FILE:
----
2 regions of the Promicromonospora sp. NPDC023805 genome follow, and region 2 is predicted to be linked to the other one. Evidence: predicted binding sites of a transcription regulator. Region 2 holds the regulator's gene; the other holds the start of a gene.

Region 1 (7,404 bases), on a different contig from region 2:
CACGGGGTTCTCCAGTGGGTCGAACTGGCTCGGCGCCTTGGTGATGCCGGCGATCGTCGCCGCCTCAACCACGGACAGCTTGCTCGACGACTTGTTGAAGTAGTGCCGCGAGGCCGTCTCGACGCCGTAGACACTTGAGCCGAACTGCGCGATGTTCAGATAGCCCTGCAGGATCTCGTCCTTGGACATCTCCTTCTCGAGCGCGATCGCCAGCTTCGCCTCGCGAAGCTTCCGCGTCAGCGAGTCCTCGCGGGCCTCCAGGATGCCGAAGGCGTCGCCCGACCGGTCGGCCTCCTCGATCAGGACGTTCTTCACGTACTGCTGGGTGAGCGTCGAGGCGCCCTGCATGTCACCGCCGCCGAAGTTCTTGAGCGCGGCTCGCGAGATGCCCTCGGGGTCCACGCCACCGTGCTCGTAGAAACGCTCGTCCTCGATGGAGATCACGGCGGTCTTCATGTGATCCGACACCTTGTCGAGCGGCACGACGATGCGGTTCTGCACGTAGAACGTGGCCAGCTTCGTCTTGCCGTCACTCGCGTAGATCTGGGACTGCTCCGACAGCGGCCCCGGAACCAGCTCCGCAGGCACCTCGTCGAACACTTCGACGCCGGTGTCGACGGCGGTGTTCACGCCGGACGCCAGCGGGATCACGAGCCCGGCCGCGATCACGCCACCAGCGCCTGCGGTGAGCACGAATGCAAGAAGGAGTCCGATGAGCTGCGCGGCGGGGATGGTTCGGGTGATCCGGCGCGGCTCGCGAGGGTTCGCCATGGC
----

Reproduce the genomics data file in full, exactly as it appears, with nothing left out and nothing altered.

2 regions of the Promicromonospora sp. NPDC023805 genome follow, and region 2 is predicted to be linked to the other one. Evidence: predicted binding sites of a transcription regulator. Region 2 holds the regulator's gene; the other holds the start of a gene.

Region 1 (7,404 bases), on a different contig from region 2:
CACGGGGTTCTCCAGTGGGTCGAACTGGCTCGGCGCCTTGGTGATGCCGGCGATCGTCGCCGCCTCAACCACGGACAGCTTGCTCGACGACTTGTTGAAGTAGTGCCGCGAGGCCGTCTCGACGCCGTAGACACTTGAGCCGAACTGCGCGATGTTCAGATAGCCCTGCAGGATCTCGTCCTTGGACATCTCCTTCTCGAGCGCGATCGCCAGCTTCGCCTCGCGAAGCTTCCGCGTCAGCGAGTCCTCGCGGGCCTCCAGGATGCCGAAGGCGTCGCCCGACCGGTCGGCCTCCTCGATCAGGACGTTCTTCACGTACTGCTGGGTGAGCGTCGAGGCGCCCTGCATGTCACCGCCGCCGAAGTTCTTGAGCGCGGCTCGCGAGATGCCCTCGGGGTCCACGCCACCGTGCTCGTAGAAACGCTCGTCCTCGATGGAGATCACGGCGGTCTTCATGTGATCCGACACCTTGTCGAGCGGCACGACGATGCGGTTCTGCACGTAGAACGTGGCCAGCTTCGTCTTGCCGTCACTCGCGTAGATCTGGGACTGCTCCGACAGCGGCCCCGGAACCAGCTCCGCAGGCACCTCGTCGAACACTTCGACGCCGGTGTCGACGGCGGTGTTCACGCCGGACGCCAGCGGGATCACGAGCCCGGCCGCGATCACGCCACCAGCGCCTGCGGTGAGCACGAATGCAAGAAGGAGTCCGATGAGCTGCGCGGCGGGGATGGTTCGGGTGATCCGGCGCGGCTCGCGAGGGTTCGCCATGGC